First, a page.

Learn more about how Apartment Guide is responding to coronavirus and taking steps to help renters and property managers during this challenging time.
The coronavirus has interrupted all of our lives in a somewhat dramatic way.
If you were planning a spring move, chances are looking for a home or apartment to move to has become a bit trickier. With travel bans in place in almost every state, it can be challenging to know what to do when you need to move in the next couple of months. One of the toughest things is that no one knows when this might end.
If you're planning a move and you're searching for apartments or mobile homes for rent, or if you're currently renting a place and not sure what your rights as a tenant are, here are some tips your property manager wants you to know.
As many people are losing their jobs, one of the biggest concerns is how you're going to pay your rent. You do have some legal rights. Many states have passed a moratorium that will give you some time to catch up on your rent. Depending on the state that you live in, there may be a law that's passed that will not allow your property manager to evict you for nonpayment.
It's important to note that this does not mean that you don't have to pay rent at all. It simply means that you'll have more time to pay rent and that your property manager can't evict you for non-payment.
If you're truly struggling to pay rent and other bills, there are several emergency assistance programs that provide people with payments.
It's extremely important to keep in contact with your property manager and let them know what's going on. Ignoring their requests and simply not paying your rent on time can lead to legal battles that you don't want to deal with. Most property managers understand that circumstances are very hard right now and will likely be willing to negotiate repayment plans.
Another question you might have is whether or not you're even allowed to move at this time. If your lease is up soon, this can be an issue that you're facing at the moment. The short answer to this question is that most states are allowing people to move.
Moving companies are considered essential services under most of the state mandates that have been put in place. Knowing exactly what moving entails is very important.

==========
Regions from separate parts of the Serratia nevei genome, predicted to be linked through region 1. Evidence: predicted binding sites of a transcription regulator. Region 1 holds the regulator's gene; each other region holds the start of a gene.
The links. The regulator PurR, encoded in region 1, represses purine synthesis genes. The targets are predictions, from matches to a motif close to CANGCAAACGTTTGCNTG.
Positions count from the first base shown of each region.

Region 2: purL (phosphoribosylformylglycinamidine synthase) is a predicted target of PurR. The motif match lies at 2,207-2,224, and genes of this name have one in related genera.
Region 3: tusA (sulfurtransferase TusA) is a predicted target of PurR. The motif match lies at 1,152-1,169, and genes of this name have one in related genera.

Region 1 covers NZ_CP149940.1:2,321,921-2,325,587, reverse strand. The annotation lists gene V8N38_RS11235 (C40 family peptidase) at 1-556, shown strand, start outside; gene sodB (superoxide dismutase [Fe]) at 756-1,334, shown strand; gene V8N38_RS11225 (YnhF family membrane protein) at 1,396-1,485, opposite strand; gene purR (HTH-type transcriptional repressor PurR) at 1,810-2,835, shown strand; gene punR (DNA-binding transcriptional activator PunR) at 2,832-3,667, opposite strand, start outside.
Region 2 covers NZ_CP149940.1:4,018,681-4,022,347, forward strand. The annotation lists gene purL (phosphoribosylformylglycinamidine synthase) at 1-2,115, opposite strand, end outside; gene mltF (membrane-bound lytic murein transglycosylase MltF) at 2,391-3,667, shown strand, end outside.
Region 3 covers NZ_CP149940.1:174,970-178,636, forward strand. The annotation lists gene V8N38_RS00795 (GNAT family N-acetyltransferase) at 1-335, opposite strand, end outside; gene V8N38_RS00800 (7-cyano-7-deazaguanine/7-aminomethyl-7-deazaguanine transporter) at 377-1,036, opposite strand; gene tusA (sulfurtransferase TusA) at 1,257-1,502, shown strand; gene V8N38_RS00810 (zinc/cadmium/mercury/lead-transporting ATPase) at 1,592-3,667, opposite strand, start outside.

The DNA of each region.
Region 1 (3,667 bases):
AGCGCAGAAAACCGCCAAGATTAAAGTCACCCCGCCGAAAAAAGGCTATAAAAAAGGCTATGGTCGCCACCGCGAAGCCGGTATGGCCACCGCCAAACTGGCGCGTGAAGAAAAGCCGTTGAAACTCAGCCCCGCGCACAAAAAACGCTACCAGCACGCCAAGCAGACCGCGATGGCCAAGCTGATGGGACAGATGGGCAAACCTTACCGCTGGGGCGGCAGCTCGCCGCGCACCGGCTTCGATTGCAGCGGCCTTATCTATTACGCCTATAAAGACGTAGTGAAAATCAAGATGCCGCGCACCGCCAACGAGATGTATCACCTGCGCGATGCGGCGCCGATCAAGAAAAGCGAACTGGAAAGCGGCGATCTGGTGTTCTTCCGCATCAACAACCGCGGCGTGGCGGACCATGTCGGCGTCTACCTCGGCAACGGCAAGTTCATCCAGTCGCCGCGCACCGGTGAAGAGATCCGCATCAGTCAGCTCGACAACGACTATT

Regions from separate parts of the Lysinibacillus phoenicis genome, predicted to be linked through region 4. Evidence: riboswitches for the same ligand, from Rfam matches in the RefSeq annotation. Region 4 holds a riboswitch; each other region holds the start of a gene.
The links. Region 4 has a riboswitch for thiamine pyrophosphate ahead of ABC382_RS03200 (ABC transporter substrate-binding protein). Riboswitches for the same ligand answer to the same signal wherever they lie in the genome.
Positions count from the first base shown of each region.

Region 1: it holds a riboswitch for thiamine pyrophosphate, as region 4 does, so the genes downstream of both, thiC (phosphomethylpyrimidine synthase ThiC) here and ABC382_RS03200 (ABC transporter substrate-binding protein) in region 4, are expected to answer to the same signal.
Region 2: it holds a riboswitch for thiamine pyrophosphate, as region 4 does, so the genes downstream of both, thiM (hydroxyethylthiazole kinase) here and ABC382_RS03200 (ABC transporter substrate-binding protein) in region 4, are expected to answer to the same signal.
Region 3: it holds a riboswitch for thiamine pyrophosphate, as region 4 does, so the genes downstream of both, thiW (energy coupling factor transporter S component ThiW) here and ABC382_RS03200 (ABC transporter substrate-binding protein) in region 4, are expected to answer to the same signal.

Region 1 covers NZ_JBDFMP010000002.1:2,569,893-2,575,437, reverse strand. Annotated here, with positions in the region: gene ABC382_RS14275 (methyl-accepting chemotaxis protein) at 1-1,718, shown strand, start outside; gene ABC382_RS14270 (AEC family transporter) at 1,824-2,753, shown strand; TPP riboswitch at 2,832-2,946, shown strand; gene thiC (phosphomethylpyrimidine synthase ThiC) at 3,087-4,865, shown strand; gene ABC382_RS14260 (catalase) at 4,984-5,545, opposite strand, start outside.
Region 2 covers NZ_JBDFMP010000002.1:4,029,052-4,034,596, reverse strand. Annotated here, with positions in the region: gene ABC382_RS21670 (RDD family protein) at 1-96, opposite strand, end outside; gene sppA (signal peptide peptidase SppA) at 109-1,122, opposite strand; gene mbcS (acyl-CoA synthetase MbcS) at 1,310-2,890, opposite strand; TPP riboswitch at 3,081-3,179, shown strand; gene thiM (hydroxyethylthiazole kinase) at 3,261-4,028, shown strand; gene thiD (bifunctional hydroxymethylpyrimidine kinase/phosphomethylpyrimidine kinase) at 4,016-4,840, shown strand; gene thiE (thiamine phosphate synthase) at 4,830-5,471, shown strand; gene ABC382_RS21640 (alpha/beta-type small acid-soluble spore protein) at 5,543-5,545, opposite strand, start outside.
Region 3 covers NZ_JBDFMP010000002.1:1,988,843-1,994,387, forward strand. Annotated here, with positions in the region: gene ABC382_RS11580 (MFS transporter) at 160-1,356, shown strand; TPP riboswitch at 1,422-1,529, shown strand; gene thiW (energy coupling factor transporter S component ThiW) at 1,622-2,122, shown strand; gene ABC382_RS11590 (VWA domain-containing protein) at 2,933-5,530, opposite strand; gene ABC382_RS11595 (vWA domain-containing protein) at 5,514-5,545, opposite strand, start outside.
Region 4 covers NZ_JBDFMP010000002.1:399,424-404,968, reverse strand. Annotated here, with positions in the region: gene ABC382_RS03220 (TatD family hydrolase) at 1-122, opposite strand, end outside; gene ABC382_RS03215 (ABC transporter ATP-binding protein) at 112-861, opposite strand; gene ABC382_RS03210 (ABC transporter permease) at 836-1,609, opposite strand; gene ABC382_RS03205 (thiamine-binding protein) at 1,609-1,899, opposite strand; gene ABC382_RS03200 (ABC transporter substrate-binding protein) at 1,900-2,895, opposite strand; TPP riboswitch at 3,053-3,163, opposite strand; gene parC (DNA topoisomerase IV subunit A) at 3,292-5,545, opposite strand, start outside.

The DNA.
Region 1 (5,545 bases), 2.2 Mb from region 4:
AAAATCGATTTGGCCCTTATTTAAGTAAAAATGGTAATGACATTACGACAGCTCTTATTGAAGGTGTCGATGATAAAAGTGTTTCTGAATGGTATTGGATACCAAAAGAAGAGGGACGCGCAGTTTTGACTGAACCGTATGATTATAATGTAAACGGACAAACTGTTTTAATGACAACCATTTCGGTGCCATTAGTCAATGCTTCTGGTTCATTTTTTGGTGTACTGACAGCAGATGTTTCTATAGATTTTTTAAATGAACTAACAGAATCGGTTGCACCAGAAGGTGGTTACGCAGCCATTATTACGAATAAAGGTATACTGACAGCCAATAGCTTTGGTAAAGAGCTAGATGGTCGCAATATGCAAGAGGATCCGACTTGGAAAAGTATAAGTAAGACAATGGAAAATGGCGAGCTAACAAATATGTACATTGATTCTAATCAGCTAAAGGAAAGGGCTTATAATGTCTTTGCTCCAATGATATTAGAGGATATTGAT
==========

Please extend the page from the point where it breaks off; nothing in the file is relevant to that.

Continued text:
If you've found an apartment for rent that you want to move into, it's important that you remain in contact with the property manager of the new apartment, as well as the property manager of the apartment that you're currently living in. Some property managers might not be amicable about facilitating moves right now.
Another issue that you might run into is that there are only a few moving companies that are still providing services. You'll need to make sure that you're in communication with your moving company to ensure that they're still offering their services at this time.
If your lease is expiring soon and you haven't yet found a new place to live, it might be a good idea to talk to your property manager about staying in place for a bit longer. Many property owners are being very flexible right now and will do their best to work with current tenants to keep things as normal as possible.
One solution might be to ask for a month-to-month extension for your lease. Another option is to agree to stay for at least three months. It's understandable that for some people this might not be possible, and there are some options for finding a place during this time, such as using remote apartment searches. However, if you don't absolutely need to move at this time, staying in your current place is the best option.
If you're diagnosed with coronavirus, it's important to know your rights as a tenant. A property manager can't kick you out, evict you or ask you to leave your rental if you have COVID-19. The same rules apply if you've been quarantined in your home. Property managers can't discriminate or harass you in any way during this time.